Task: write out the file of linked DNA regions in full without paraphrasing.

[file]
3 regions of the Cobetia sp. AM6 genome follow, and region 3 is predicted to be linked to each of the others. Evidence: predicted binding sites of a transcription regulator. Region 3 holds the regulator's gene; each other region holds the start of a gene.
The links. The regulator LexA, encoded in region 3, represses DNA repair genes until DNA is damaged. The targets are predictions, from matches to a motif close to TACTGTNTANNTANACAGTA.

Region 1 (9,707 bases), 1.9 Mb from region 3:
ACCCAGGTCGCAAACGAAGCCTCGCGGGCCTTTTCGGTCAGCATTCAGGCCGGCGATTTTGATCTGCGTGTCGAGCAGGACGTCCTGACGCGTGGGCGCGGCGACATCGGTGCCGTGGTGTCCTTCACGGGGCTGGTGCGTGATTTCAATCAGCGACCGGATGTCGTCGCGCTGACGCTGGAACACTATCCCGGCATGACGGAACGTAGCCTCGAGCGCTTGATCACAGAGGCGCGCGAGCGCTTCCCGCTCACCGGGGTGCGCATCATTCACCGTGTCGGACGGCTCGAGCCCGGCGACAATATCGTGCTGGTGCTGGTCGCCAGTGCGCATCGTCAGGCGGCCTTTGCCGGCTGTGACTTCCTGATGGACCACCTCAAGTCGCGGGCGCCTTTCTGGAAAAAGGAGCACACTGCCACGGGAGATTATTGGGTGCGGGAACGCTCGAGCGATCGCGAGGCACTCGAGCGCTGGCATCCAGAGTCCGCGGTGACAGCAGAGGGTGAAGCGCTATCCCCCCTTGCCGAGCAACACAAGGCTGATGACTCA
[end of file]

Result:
3 regions of the Cobetia sp. AM6 genome follow, and region 3 is predicted to be linked to each of the others. Evidence: predicted binding sites of a transcription regulator. Region 3 holds the regulator's gene; each other region holds the start of a gene.
The links. The regulator LexA, encoded in region 3, represses DNA repair genes until DNA is damaged. The targets are predictions, from matches to a motif close to TACTGTNTANNTANACAGTA.

Region 1 (9,707 bases), 1.9 Mb from region 3:
ACCCAGGTCGCAAACGAAGCCTCGCGGGCCTTTTCGGTCAGCATTCAGGCCGGCGATTTTGATCTGCGTGTCGAGCAGGACGTCCTGACGCGTGGGCGCGGCGACATCGGTGCCGTGGTGTCCTTCACGGGGCTGGTGCGTGATTTCAATCAGCGACCGGATGTCGTCGCGCTGACGCTGGAACACTATCCCGGCATGACGGAACGTAGCCTCGAGCGCTTGATCACAGAGGCGCGCGAGCGCTTCCCGCTCACCGGGGTGCGCATCATTCACCGTGTCGGACGGCTCGAGCCCGGCGACAATATCGTGCTGGTGCTGGTCGCCAGTGCGCATCGTCAGGCGGCCTTTGCCGGCTGTGACTTCCTGATGGACCACCTCAAGTCGCGGGCGCCTTTCTGGAAAAAGGAGCACACTGCCACGGGAGATTATTGGGTGCGGGAACGCTCGAGCGATCGCGAGGCACTCGAGCGCTGGCATCCAGAGTCCGCGGTGACAGCAGAGGGTGAAGCGCTATCCCCCCTTGCCGAGCAACACAAGGCTGATGACTCA